Brooklyn Zoo

Brooklyn Zoo by Darcy Lockman

Book: Brooklyn Zoo by Darcy Lockman Read Free Book Online
Authors: Darcy Lockman
wall to the right of T.’s door, watching not much at all go on along the wide, blank corridor lined with matching salmon-hued doors. A handful of patients paced the ceramic-tiled floors of the ER’s three halls—laid out like the letter Y—in various states of undress and morning listlessness. If I’d anticipatedchaos, the quiet also felt right. Outside it was daylight, and psychiatric emergencies seemed as if they should take place after dark, like other horror movie tropes. The still air smelled of urine and dust, and I concentrated on breathing through my mouth, knowing I couldn’t maintain that for the whole of my month there.
    “You’re the new intern?” the redheaded woman asked. I nodded and didn’t ask what gave me away. She invited me into her office to wait for her dilatory colleague. “She’s always late,” she told me. “I’m the other ER psychologist—Dr. Brink. You can stay with me until Dr. T. gets here.” She looked tough, like a smoker and someone you might call a dame or a broad.
    We entered her small, bare office, and I sat down on a plastic chair next to a metal desk strewn with files. The walls, off-white and cinder block, were the most ornate aspect of the room. She turned on the lights, but only one of the fluorescent ceiling bulbs stayed lit, the other flickering briefly and then going dark. “It’s nicer like that,” I observed.
    “Not if you’re paranoid,” she said, picking up her phone to ring maintenance.
    When she finished her call, she took a stack of papers from a pile and began scanning them. “New patient, came in last night, brought in by Mom. She’d been throwing up before she arrived and was complaining of stomach pains. When anyone comes in with acute medical problems, they’re seen by a physician before they’re admitted.” She paused for a moment and then added, “Hopefully.”
    She went back to her scanning. “She was diagnosed with schizophrenia at her last hospital, but the M.D. who saw her last night thought bipolar.” She shrugged. Psychiatric diagnosis was famously inconsistent. “I’m going to get her. You can watch me do the interview,” Dr. Brink said. She got up andmade a move to leave but then turned to me abruptly. “Don’t open the door for anyone.”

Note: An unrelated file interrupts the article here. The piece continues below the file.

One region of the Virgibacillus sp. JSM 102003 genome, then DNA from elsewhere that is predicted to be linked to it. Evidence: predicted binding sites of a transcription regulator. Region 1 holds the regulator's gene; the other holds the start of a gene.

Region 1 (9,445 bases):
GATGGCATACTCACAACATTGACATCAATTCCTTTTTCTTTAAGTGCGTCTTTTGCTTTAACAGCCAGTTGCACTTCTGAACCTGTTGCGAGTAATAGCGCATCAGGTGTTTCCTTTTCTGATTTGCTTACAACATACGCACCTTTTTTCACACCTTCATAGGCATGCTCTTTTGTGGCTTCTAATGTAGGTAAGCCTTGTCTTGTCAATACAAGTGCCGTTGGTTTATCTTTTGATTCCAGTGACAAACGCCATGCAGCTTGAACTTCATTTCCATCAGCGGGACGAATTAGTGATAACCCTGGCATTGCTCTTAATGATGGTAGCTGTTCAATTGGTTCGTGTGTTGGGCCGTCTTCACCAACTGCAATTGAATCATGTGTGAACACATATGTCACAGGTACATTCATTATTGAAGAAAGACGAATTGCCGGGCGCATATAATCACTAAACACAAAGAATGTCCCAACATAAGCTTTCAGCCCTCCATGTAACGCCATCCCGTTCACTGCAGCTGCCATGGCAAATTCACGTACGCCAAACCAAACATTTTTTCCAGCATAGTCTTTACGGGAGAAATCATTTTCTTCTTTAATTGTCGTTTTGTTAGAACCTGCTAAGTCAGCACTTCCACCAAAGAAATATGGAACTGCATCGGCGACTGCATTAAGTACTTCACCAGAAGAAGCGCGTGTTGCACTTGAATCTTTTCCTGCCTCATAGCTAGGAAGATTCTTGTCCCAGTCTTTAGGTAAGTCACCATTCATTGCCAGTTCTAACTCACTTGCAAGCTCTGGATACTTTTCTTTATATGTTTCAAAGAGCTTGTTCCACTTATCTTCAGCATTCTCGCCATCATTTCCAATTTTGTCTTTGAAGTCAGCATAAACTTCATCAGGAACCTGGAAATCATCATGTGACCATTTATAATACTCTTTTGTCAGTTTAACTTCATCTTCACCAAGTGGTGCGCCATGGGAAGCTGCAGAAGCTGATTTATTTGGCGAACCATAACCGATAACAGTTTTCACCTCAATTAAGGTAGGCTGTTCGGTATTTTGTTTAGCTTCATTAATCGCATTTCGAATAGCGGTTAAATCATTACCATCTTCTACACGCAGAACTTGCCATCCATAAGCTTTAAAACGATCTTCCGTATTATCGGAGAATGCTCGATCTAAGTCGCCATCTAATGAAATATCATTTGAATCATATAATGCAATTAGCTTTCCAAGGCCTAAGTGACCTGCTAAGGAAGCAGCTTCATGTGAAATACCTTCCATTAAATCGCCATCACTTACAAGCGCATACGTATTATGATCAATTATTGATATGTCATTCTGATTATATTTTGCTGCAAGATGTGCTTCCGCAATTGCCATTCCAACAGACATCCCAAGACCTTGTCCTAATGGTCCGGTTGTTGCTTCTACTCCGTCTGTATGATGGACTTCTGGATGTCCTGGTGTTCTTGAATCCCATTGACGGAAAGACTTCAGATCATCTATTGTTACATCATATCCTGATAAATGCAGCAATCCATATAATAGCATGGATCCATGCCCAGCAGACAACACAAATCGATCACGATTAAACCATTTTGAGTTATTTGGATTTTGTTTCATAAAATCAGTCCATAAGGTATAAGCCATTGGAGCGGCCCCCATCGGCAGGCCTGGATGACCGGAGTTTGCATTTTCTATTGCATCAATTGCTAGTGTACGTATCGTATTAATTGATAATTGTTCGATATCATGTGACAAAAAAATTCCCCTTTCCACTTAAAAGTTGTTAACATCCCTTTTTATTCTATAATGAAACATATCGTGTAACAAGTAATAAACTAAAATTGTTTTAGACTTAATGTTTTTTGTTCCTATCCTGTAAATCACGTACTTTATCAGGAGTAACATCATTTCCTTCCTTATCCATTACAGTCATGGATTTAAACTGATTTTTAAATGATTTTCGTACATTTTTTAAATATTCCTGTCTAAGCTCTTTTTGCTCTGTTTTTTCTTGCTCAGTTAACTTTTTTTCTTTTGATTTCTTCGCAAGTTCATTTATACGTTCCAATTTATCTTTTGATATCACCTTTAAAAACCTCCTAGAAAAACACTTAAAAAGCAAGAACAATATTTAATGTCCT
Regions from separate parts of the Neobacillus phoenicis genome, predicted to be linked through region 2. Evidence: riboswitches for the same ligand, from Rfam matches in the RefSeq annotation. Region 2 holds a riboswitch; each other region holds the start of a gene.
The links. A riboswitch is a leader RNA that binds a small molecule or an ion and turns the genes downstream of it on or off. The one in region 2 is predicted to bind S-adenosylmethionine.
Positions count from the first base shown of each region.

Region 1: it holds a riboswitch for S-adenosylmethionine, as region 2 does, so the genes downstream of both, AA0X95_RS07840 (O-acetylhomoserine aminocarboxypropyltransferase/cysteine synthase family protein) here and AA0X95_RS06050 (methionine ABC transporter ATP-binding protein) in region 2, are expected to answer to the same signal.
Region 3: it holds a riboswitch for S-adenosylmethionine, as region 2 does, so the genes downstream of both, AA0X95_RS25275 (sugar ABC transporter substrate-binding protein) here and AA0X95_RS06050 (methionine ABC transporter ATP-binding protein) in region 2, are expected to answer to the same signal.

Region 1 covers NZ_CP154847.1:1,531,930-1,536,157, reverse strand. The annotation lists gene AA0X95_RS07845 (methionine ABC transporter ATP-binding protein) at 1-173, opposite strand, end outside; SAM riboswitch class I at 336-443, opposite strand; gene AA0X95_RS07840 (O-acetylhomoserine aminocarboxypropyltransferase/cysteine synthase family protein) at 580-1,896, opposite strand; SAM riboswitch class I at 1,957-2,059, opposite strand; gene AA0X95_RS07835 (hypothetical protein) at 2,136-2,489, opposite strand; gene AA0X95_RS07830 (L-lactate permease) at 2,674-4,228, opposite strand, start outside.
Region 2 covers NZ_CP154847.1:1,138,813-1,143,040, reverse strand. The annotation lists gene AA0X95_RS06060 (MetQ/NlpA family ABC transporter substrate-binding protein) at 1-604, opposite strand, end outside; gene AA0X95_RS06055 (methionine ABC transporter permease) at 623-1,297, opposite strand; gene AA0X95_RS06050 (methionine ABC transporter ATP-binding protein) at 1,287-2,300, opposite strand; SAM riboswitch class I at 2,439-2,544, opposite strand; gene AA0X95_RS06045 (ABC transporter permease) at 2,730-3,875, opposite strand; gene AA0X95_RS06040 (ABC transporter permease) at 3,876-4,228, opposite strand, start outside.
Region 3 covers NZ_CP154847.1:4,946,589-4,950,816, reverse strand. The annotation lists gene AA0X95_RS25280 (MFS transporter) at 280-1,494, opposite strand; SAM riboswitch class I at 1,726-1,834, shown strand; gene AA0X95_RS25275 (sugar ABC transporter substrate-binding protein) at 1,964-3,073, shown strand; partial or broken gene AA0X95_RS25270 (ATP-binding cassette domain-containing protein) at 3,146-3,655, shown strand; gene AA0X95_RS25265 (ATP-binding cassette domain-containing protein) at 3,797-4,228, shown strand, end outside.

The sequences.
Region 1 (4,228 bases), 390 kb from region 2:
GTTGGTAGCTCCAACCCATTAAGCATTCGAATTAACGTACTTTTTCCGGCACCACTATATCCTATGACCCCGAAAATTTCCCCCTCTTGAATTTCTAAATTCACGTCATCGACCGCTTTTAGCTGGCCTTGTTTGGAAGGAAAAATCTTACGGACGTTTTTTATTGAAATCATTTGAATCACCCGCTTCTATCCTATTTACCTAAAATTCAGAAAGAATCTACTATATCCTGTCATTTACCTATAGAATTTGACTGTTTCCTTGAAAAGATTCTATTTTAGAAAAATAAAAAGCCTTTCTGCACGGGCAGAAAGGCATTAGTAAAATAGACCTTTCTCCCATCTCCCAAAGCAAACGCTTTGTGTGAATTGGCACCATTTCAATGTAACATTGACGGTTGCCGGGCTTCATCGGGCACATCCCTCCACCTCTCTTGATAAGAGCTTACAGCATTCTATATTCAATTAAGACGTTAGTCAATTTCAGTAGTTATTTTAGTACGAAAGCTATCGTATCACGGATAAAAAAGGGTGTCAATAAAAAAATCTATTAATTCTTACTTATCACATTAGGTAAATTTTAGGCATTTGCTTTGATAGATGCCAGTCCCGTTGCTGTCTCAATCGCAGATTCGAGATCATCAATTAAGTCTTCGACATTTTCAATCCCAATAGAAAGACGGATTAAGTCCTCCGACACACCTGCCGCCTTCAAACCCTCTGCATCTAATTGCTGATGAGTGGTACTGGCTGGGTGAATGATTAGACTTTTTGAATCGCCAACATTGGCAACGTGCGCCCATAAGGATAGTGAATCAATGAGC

As she left, I glanced into the hallway. Still no sign, at 10:30, of Dr. T.
    Dr. Brink brought the patient in. She was a small black woman, wearing dark jeans and a tight black T-shirt. The eyeholes on her sneakers were shiny and vacant. She was my age. Her mother had found her the night before, yelling and with her head in the toilet bowl. I sat silent as Dr. Brink asked her questions about her life. She’d been a paralegal and married. Now she was neither, just in and out of hospitals, on and off medications. She lived with her mother and rarely went out. She was lonely. Her mother came in to answer more questions, and the older woman’s upset for her daughter made me want to cry from deep. We’d been together for half an hour or so when there was a knock on the door and Dr. Brink got up and opened it a smidge. Dr. T., dark haired and fiftyish, was standing on the other side looking irritated. “Come on,” she said to me, her voice shrill through the crack, spinning on the hem of her slacks without acknowledging her colleague. It was now well after 11:00. Dr. Brink opened the door wider and called after her: “I don’t want anyone to accuse me of stealing an intern!” I followed my new supervisor across the hall.
    “You don’t work for Dr. Brink,” Dr. T. said as we sat down at yet another very old desk in an office as spare as her colleague’s. From what I’d seen, no one at Kings County did much to decorate, as if they might decide to flee on short notice and couldn’t risk leaving anything behind. Or maybe the larger squalor of the hospital just dampened all enthusiasm for aesthetics. In our first weeks, the interns had made plans to improve our own office, as well as the

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